Jayalalithaa’s tryst with Rajaji Hall: Homage at the spot of her political turnaround

At the public vigil for MGR at Rajaji Hall, Jayalalithaa declared her political intent by placing herself at his head
Jayalalithaa’s tryst with Rajaji Hall: Homage at the spot of her political turnaround
Jayalalithaa’s tryst with Rajaji Hall: Homage at the spot of her political turnaround
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Preceded as it was by a long period of illness, the death of J Jayalalithaa has come as a heavy blow for millions in Tamil Nadu. As the state’s foremost woman leader and one of its longest serving Chief Ministers makes her final journey, the homage to her at Rajaji Hall and her funeral at Marina Beach later are fitting reflections of the key place she occupied in the history of the state’s Dravidian politics. 

Rajaji Hall, built originally as the Banquet Hall to celebrate British military victories at Plassey in 1757 and against Tipu Sultan in 1799, has been the site of many key events in Chennai’s history. From legislative sessions to the 1961 celebration of Queen Elizabeth’s birthday to the ceremonial farewells to former Chief Ministers CN Annadurai (in 1969) and K Kamaraj (in 1975), Rajaji Hall has been the preferred site. 

But for Jayalalithaa, Rajaji Hall also bore a deep personal significance on the occasion when it served as site where her mentor MG Ramachandran’s body lay in state. Leading up to his death, Jayalalithaa had been embattled within the AIADMK against a section that resented her rapid rise under MGR’s sheltering hand, and rivalled by his wife Janaki. The Puratchi Thalaivar’s funeral was a major declaration of intent, where she announced without words that she would claim his legacy and the mantle of the party.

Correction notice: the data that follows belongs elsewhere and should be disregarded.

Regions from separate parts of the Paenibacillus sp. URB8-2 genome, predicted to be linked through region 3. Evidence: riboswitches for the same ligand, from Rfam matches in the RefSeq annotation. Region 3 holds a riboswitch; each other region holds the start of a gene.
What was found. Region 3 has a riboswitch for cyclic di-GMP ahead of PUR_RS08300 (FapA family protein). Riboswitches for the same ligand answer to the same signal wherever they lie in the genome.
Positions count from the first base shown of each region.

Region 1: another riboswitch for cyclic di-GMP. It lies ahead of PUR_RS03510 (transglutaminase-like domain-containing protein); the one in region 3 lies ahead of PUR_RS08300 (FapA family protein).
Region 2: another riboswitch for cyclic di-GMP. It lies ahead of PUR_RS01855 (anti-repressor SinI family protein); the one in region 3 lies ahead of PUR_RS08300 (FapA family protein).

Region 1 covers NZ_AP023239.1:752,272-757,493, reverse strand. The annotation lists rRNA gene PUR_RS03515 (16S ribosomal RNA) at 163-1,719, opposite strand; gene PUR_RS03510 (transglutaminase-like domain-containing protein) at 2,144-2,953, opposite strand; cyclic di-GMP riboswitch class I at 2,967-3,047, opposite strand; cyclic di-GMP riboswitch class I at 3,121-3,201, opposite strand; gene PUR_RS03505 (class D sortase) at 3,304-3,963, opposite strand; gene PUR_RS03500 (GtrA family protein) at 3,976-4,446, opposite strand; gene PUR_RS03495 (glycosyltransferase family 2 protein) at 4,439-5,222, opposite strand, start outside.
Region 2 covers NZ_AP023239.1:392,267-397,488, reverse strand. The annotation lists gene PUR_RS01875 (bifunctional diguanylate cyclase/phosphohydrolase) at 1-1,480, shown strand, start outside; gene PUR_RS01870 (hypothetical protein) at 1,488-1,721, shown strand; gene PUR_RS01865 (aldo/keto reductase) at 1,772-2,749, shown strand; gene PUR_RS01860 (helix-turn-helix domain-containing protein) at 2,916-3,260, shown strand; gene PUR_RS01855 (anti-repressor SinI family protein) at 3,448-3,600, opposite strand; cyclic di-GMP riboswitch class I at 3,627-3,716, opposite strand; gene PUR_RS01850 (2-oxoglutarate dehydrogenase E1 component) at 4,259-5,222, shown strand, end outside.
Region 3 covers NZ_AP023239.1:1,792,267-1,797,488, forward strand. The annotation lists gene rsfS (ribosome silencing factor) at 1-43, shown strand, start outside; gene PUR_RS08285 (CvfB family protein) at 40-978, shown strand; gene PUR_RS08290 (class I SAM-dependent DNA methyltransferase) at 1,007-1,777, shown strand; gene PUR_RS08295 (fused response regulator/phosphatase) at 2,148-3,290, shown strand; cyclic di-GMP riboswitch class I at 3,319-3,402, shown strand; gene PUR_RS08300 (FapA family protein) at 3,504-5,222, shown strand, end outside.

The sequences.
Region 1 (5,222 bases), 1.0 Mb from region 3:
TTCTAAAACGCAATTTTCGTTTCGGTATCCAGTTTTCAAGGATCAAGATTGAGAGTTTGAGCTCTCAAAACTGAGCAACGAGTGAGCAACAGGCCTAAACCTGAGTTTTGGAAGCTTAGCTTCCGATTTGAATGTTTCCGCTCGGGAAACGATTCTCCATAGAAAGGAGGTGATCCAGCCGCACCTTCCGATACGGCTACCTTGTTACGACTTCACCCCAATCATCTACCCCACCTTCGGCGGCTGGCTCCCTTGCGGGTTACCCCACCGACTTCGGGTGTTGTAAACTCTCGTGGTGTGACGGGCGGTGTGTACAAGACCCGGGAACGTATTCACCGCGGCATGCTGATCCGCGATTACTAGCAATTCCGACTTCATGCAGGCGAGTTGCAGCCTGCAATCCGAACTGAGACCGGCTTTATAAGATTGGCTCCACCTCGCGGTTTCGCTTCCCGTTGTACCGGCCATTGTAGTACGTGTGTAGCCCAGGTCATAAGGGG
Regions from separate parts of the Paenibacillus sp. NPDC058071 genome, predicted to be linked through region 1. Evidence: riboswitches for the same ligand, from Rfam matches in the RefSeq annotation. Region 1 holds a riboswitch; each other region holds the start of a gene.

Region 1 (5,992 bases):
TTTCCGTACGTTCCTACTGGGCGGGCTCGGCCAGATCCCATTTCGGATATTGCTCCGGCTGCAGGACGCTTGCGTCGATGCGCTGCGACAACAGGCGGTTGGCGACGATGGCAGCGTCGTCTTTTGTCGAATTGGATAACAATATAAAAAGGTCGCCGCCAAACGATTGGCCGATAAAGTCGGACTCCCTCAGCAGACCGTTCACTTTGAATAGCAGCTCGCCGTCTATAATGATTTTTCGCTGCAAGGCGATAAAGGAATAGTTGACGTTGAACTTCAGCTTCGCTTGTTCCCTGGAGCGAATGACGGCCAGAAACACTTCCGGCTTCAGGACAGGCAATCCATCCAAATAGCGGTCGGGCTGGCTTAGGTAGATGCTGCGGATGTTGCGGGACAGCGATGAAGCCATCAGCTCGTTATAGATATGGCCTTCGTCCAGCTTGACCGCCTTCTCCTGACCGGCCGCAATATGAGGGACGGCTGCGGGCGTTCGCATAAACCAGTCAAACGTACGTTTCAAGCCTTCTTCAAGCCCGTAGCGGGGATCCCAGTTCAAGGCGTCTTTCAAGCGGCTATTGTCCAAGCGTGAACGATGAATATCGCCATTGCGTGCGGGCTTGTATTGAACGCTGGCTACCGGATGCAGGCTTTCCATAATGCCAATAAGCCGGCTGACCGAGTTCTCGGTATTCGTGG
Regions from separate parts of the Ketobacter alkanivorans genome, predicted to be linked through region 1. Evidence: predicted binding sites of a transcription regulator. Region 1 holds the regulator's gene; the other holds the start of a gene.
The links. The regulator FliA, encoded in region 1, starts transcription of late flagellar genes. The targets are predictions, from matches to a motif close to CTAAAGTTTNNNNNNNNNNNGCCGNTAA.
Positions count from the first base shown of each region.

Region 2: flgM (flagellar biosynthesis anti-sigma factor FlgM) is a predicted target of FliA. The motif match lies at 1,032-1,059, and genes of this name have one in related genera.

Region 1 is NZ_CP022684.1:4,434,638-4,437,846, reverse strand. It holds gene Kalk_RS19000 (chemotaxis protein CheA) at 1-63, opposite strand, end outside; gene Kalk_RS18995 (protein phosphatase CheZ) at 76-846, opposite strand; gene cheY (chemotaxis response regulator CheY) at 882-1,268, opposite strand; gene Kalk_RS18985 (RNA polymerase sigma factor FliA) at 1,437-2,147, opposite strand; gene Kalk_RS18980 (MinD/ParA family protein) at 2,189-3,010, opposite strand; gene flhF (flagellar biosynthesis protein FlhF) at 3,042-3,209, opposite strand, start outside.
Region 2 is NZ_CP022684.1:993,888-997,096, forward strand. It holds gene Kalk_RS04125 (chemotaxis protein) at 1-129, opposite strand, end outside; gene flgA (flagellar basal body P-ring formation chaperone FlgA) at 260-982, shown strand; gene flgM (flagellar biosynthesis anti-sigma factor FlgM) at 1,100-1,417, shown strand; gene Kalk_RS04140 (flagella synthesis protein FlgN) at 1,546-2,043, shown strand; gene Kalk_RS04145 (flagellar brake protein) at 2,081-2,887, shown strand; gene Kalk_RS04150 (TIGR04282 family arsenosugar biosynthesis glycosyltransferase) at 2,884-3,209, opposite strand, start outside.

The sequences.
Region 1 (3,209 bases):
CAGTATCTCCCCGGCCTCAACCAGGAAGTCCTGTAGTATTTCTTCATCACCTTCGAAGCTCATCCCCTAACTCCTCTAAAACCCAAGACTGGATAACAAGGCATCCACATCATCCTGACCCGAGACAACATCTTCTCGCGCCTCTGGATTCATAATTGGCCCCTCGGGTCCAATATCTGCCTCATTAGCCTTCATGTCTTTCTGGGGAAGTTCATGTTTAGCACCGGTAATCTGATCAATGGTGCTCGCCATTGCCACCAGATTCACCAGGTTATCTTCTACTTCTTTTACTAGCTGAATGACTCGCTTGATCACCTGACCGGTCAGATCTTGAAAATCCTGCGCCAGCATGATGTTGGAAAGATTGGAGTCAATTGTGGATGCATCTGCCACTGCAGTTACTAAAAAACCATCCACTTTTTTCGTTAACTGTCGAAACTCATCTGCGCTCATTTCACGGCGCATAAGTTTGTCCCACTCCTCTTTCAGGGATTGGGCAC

As writer Vaasanthi describes in “Amma: Jayalalithaa's Journey from Movie Star to Political Queen”, being prevented from seeing MGR’s body at his residence, Jayalalithaa determinedly took her place at the head of MGR’s body. She stood vigil there for two days, facing down insults and provocations in the form of pinches, stamps on her foot and more. She was pushed away from the key spot at the vigil.

From Rajaji Hall, Jayalalithaa’s body will be taken to Marina Beach, where her funeral will be conducted at the Dr MGR Memorial Site on Kamarajar Salai. The MGR Memorial site itself stands adjacent to the Annadurai Memorial Site. In the journey from Annadurai to MGR to Jayalalithaa is marked a journey of political inheritance that changed the face of Dravidian politics. 

Annadurai drew MGR out of cinema and into politics, aiding him in turning his star power into a mass political appeal. MGR took to heart Annadurai’s philosophy that the voice of the people is the voice of God, and translated into his political life the on-screen man-of-the-people persona into a political platform. 

In turn, MGR helped Jayalalithaa carry out the same transition. And Jayalalithaa, for her part, maintained the populist and pro-poor orientation of the AIADMK’s policies to the end of her days. 

Yet, this political legacy also marks the paradoxical journey of Dravidian politics, which originated in the strident anti-caste politics of the non-Brahmin movement, and ended in the helming of one of the two key Dravidian parties by a Brahmin woman. That Jayalalithaa managed this extraordinary transition, growing from an outsider into the beloved Amma of millions in Tamil Nadu, is a testament not just to the political genius with which she carried forward her legacy, but also the singular path she forged to political greatness. 

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